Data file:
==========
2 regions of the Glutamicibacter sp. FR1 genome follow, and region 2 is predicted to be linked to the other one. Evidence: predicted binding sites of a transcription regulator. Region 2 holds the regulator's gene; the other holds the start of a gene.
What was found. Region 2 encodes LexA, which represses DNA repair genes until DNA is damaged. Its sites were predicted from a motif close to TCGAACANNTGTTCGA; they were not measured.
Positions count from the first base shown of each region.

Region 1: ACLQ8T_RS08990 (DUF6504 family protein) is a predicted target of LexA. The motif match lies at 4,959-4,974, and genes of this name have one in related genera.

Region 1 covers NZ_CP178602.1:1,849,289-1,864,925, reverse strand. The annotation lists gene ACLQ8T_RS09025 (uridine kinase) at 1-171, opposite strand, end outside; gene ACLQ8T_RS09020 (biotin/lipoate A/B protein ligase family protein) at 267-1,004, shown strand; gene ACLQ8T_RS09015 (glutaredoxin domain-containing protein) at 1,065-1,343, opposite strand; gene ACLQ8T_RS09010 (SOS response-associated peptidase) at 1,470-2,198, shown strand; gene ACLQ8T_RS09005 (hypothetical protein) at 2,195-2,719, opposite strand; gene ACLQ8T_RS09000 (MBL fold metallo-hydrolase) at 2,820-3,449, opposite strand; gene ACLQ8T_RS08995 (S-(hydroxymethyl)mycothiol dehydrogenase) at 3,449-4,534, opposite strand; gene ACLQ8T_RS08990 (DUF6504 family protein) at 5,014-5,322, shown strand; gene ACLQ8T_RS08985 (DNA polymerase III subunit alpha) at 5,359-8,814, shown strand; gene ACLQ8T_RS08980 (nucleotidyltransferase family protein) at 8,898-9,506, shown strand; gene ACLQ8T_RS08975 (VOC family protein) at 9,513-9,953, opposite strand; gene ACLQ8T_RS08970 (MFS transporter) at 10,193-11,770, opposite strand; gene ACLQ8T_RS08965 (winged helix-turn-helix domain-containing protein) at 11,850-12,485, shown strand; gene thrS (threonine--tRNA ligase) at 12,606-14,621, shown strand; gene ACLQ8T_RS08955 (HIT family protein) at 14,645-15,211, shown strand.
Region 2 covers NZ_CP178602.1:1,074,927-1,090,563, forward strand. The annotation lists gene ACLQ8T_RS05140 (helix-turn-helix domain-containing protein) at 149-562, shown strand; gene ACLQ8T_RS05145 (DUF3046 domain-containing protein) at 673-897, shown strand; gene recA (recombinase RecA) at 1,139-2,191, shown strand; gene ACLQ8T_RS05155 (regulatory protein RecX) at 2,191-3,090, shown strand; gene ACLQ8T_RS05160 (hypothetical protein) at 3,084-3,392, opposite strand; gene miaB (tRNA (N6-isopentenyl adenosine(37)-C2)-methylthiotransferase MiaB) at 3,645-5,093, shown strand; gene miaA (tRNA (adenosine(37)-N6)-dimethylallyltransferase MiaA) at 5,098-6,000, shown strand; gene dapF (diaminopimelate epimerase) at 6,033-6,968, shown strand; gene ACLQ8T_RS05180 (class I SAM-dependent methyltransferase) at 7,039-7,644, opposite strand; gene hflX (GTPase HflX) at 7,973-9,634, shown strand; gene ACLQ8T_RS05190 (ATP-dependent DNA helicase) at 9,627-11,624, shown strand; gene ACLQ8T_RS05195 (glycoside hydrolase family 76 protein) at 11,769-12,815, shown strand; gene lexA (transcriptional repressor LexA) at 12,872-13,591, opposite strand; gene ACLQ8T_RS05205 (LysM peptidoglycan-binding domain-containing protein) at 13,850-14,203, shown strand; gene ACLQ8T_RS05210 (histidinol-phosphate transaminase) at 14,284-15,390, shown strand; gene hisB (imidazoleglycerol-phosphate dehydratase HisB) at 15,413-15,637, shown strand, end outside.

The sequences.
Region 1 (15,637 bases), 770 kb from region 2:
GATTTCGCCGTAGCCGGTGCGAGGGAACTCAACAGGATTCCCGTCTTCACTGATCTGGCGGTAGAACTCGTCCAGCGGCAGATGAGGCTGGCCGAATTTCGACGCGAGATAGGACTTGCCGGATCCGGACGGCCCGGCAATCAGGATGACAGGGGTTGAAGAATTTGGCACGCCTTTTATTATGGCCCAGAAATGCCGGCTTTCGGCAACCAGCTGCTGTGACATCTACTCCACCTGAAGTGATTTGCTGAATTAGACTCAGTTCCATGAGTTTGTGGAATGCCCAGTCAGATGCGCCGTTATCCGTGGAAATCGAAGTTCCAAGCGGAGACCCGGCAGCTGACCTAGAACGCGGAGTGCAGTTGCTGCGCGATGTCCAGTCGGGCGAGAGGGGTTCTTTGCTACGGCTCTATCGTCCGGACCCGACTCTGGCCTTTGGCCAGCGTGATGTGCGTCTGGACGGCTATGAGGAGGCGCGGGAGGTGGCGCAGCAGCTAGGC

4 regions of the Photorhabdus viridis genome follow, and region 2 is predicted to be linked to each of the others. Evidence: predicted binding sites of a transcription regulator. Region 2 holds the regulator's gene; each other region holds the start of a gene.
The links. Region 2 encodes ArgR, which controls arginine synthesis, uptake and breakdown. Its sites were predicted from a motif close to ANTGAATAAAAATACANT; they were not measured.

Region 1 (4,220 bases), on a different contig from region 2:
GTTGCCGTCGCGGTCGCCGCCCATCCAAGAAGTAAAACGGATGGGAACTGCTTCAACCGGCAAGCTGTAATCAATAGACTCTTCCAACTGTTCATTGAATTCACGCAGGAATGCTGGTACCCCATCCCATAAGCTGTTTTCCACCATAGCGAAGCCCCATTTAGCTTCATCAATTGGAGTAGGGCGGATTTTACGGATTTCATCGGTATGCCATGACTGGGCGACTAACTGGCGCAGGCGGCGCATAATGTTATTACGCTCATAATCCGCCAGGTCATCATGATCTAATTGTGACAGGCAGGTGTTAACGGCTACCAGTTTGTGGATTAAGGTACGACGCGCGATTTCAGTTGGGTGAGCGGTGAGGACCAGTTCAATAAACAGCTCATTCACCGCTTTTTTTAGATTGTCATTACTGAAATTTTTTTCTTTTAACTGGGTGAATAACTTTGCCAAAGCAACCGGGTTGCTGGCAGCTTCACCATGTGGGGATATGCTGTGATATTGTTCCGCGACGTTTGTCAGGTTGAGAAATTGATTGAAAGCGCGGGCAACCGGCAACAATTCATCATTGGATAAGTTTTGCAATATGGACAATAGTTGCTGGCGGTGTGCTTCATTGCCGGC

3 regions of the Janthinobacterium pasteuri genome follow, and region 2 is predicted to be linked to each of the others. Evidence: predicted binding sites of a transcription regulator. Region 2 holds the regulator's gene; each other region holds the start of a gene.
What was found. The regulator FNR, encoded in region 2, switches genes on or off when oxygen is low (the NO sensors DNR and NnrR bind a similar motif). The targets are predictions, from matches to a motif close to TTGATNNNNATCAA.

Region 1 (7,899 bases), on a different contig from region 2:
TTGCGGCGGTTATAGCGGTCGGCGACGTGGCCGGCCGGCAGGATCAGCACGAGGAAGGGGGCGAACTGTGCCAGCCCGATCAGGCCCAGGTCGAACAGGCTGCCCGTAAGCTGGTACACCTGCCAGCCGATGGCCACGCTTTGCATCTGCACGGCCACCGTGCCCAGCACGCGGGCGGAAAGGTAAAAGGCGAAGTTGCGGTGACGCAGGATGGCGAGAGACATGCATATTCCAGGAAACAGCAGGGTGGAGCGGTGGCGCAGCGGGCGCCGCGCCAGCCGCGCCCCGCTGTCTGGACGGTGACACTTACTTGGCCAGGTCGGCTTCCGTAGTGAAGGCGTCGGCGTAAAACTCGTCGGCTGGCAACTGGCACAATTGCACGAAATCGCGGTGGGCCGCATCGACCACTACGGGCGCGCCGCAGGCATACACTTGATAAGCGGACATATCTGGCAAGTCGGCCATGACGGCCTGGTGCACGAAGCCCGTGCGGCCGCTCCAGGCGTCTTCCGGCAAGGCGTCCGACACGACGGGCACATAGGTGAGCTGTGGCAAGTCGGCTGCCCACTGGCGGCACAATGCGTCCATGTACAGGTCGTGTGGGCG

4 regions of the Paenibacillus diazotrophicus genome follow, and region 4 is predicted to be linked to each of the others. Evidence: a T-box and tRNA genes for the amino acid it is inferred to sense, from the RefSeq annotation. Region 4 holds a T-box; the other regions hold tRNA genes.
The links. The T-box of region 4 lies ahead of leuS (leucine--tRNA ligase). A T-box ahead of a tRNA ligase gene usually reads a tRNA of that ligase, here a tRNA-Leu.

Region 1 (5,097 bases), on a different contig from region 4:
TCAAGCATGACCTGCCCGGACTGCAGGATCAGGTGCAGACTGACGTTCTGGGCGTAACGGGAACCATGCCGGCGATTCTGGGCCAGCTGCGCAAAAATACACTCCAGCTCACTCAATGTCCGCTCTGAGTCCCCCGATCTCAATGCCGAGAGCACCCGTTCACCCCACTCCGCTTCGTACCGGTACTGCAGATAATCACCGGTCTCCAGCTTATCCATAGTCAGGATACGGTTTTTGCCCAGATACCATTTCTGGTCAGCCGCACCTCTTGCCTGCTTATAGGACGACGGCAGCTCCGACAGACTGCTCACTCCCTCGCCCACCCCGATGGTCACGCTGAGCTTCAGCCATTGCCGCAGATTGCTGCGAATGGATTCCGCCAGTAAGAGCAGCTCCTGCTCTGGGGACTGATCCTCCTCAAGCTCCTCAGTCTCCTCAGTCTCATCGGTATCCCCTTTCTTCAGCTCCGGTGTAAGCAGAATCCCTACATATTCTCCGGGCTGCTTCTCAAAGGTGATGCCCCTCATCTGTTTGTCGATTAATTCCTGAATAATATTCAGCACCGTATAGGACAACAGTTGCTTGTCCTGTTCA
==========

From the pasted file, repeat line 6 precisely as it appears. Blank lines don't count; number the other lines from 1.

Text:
Region 2 covers NZ_CP178602.1:1,074,927-1,090,563, forward strand. The annotation lists gene ACLQ8T_RS05140 (helix-turn-helix domain-containing protein) at 149-562, shown strand; gene ACLQ8T_RS05145 (DUF3046 domain-containing protein) at 673-897, shown strand; gene recA (recombinase RecA) at 1,139-2,191, shown strand; gene ACLQ8T_RS05155 (regulatory protein RecX) at 2,191-3,090, shown strand; gene ACLQ8T_RS05160 (hypothetical protein) at 3,084-3,392, opposite strand; gene miaB (tRNA (N6-isopentenyl adenosine(37)-C2)-methylthiotransferase MiaB) at 3,645-5,093, shown strand; gene miaA (tRNA (adenosine(37)-N6)-dimethylallyltransferase MiaA) at 5,098-6,000, shown strand; gene dapF (diaminopimelate epimerase) at 6,033-6,968, shown strand; gene ACLQ8T_RS05180 (class I SAM-dependent methyltransferase) at 7,039-7,644, opposite strand; gene hflX (GTPase HflX) at 7,973-9,634, shown strand; gene ACLQ8T_RS05190 (ATP-dependent DNA helicase) at 9,627-11,624, shown strand; gene ACLQ8T_RS05195 (glycoside hydrolase family 76 protein) at 11,769-12,815, shown strand; gene lexA (transcriptional repressor LexA) at 12,872-13,591, opposite strand; gene ACLQ8T_RS05205 (LysM peptidoglycan-binding domain-containing protein) at 13,850-14,203, shown strand; gene ACLQ8T_RS05210 (histidinol-phosphate transaminase) at 14,284-15,390, shown strand; gene hisB (imidazoleglycerol-phosphate dehydratase HisB) at 15,413-15,637, shown strand, end outside.